Sheikh Zayed Grand Mosque, Abu Dhabi, UAE
Abu Dhabi‘s Sheikh Zayed Grand Mosque is an emblem of the UAE: alabaster, gleaming and with soaring minarets and 82 domes, it’s akin to a palace. The jaw-dropping creation was the vision of Sheikh Zayed himself, completed in 2007 and taking 13 years to construct. Today, both Muslims and non-Muslims can visit this architectural marvel, one of the largest in the world, with ease. Women need to be covered, a long-sleeved shirt, long loose trousers or a long skirt is recommended, with a headscarf and abaya (both are on sale and available for hire at the mosque), and men are not permitted to wear shorts. Visitors can wander the exterior and even enter the main structure to see the world’s largest prayer hall carper – handmade by 1,300 Iranian artisans – and gold-plated Swarovski chandeliers, the courtyard’s vast marble mosaic artwork and reflective pools that mirror some of the many amethyst-and-jasper-embedded columns. The building is an active mosque and welcomes 50,000 worshippers daily – the main prayer hall is closed to visitors on Fridays between 12 and 3 pm. Today it’s the most famous of all mosques in the UAE non-Muslims can visit.
Sheikh Zayed Grand Mosque Center, Abu Dhabi; szgmc.gov.ae
Jumeirah Mosque, Dubai
It can be easy to get swept up in Dubai’s sun-gilded glamour, but when visiting the city of gold, getting to know its culture and heritage is imperative. One way of doing this is to visit the Jumeirah Mosque, a city landmark completed in 1979 in the historic Jumeirah neighbourhood and one of the only mosques in Dubai open to non-muslim visitors. The mosque is one of the most beautiful mosques in the UAE and is a fantastic example of medieval Fatimad architecture, a style originating in Syria and Egypt, and is carved from pure white stone. 90-minute tours of the mosque are possible as part of the Sheikh Mohammed Centre for Cultural Understanding and are available on Saturdays, Sundays, Tuesdays and Thursdays at 10 am.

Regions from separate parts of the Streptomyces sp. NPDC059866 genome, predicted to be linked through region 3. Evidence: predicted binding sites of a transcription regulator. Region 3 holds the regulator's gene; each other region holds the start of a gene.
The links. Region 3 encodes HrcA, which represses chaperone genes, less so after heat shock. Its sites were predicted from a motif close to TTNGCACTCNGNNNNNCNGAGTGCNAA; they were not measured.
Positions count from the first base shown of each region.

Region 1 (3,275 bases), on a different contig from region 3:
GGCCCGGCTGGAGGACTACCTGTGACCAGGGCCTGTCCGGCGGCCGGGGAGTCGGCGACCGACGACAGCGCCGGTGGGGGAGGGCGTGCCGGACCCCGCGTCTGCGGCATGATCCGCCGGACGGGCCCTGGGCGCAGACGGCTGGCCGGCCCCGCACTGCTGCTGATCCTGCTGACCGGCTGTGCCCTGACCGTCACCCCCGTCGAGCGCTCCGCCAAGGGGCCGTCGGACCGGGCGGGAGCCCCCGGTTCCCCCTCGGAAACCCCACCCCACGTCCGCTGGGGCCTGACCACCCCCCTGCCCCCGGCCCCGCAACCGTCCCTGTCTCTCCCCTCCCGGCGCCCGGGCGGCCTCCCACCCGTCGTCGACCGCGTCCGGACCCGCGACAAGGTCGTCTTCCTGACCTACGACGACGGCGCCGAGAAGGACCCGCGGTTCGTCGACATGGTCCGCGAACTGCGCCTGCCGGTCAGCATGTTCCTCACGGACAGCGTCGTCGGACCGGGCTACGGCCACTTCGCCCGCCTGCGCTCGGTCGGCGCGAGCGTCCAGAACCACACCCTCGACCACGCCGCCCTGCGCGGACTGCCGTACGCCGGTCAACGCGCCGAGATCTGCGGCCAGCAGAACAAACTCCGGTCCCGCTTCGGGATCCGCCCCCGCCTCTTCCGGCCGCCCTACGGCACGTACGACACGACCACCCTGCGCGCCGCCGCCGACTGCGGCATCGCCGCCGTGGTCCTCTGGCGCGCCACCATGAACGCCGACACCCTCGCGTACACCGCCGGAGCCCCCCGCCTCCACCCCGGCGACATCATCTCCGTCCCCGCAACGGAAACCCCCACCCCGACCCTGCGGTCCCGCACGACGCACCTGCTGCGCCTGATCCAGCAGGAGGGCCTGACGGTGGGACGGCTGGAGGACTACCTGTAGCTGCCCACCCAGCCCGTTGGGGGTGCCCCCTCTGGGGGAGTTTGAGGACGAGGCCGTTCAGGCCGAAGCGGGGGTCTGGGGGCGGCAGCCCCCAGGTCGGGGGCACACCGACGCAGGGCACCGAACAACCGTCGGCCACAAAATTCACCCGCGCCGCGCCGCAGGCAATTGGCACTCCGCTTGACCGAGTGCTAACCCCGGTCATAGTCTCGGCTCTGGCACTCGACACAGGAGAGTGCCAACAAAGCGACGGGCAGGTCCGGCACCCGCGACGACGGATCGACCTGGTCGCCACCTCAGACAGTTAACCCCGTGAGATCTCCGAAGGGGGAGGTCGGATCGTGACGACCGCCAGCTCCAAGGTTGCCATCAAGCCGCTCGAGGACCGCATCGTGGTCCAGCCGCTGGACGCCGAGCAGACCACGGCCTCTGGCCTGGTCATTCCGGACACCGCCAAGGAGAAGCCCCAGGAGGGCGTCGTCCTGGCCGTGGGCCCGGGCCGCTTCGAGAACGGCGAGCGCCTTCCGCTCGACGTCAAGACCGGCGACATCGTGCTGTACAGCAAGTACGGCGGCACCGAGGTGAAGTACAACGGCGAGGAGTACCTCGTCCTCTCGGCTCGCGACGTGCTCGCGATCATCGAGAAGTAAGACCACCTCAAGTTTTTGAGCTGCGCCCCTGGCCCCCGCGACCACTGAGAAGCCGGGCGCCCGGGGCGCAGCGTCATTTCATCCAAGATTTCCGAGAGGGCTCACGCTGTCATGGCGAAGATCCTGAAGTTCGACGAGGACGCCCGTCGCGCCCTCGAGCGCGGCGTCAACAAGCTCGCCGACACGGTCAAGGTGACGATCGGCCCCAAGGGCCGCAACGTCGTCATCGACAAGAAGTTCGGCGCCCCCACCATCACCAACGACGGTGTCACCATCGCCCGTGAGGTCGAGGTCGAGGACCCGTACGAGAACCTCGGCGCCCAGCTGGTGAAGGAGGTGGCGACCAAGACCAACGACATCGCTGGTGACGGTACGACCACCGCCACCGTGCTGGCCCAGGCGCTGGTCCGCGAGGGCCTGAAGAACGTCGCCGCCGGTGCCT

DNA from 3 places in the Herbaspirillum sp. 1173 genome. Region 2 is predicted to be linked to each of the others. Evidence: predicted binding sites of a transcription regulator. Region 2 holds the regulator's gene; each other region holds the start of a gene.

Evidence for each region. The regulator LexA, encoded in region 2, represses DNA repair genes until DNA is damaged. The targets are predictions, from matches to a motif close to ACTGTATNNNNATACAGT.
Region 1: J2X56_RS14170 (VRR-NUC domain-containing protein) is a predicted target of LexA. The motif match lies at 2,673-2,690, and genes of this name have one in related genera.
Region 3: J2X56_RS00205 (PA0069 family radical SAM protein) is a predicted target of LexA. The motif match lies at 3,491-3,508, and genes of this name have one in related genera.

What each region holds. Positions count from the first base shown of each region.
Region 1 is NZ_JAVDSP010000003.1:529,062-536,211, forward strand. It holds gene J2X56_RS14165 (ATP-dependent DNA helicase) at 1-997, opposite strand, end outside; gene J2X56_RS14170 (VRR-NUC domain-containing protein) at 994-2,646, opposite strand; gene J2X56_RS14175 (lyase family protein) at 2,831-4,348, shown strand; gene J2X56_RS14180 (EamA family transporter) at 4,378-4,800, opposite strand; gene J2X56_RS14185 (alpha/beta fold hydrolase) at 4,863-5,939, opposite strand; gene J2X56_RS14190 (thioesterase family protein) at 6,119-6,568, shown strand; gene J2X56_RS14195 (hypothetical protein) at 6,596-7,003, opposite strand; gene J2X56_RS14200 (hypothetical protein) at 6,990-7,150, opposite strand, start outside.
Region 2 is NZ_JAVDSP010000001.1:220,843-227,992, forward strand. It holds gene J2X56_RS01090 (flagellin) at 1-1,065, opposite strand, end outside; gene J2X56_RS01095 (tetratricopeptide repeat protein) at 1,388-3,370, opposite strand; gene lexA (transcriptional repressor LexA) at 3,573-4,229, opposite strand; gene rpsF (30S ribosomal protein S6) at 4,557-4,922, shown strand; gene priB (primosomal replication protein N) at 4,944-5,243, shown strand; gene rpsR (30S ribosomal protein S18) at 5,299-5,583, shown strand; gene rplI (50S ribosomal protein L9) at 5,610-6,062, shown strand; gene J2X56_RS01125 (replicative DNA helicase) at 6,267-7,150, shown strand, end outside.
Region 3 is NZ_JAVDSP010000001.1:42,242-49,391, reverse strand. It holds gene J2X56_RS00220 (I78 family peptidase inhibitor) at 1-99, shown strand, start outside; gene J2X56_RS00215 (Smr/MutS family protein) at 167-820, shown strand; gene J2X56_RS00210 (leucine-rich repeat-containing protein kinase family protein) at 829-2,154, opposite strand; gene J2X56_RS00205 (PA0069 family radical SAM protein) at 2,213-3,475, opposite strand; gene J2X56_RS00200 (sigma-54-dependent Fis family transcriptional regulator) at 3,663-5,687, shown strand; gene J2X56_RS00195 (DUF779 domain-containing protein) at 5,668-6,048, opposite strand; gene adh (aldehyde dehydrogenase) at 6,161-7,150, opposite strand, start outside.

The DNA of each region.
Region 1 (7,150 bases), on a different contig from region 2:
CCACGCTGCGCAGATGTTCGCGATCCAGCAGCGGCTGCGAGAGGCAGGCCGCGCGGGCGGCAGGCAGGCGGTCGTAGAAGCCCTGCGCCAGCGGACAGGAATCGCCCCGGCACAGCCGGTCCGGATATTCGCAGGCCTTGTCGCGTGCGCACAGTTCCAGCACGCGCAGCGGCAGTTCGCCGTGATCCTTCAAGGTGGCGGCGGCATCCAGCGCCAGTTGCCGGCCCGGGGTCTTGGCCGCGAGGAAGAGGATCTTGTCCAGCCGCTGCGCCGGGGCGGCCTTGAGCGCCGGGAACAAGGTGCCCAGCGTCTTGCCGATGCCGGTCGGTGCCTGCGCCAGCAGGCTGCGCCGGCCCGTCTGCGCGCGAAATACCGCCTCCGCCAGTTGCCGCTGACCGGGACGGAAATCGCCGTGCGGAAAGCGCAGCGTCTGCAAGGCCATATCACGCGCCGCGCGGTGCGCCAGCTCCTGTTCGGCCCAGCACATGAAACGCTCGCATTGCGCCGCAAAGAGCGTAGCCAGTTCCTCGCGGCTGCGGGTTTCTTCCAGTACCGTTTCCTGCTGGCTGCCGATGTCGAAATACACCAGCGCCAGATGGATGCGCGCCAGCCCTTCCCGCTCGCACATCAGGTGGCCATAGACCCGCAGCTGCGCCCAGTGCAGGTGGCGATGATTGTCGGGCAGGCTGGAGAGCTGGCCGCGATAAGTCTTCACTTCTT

Jumeirah Beach Road, Jumeirah 1, Dubai; jumeirahmosque.ae
Al Noor Mosque, Sharjah
Sharjah‘s Al Noor Mosque cuts a commanding figure on the Khaled lagoon at the Buhaira Corniche: a striking Turkish Ottoman design with two towering minarets and elegant, almost cascading domes. As one of the only mosques in Sharjah open to non-muslims (the emirate has over 600 in total), it’s a popular tourism destination, and visitors can see the interior with its intricate calligraphy of verses from the Holy Quran. Guided tours are available, and the mosque has traditional outfits for visitors to hire or purchase at the entrance. Make a day trip with a combined visit to Al Noor Island, home to a lovely butterfly garden and art installations.
Corniche St, Al Majaz 1, Sharjah; sia.gov.ae
Al Farooq Omar Bin Al Khattab Mosque, Dubai
Located in the city’s Al Safa neighbourhood, Al Farooq Omar Bin Al Khattab Mosque was one of the first mosques in the UAE to open to non-Muslims and is open for tours for visitors to explore its decorative interiors. The mosque itself is named after Umar bin Al Khattab, a companion of Prophet Mohammed (PBUH), and was built in 1986, undergoing renovations in 2003 and again in 2011, when it opened to the public. Guests can delight in four minarets, rising 65 metres high, 21 domes and 124 stained glass windows, along with an interior which contains carpets from Germany and the work of 60 artists and craftspeople from Morocco (the exterior also features fusaifisa tiles, originating from Fez, Morocco).
Al Safa 1, Dubai; alfarooqcentre.com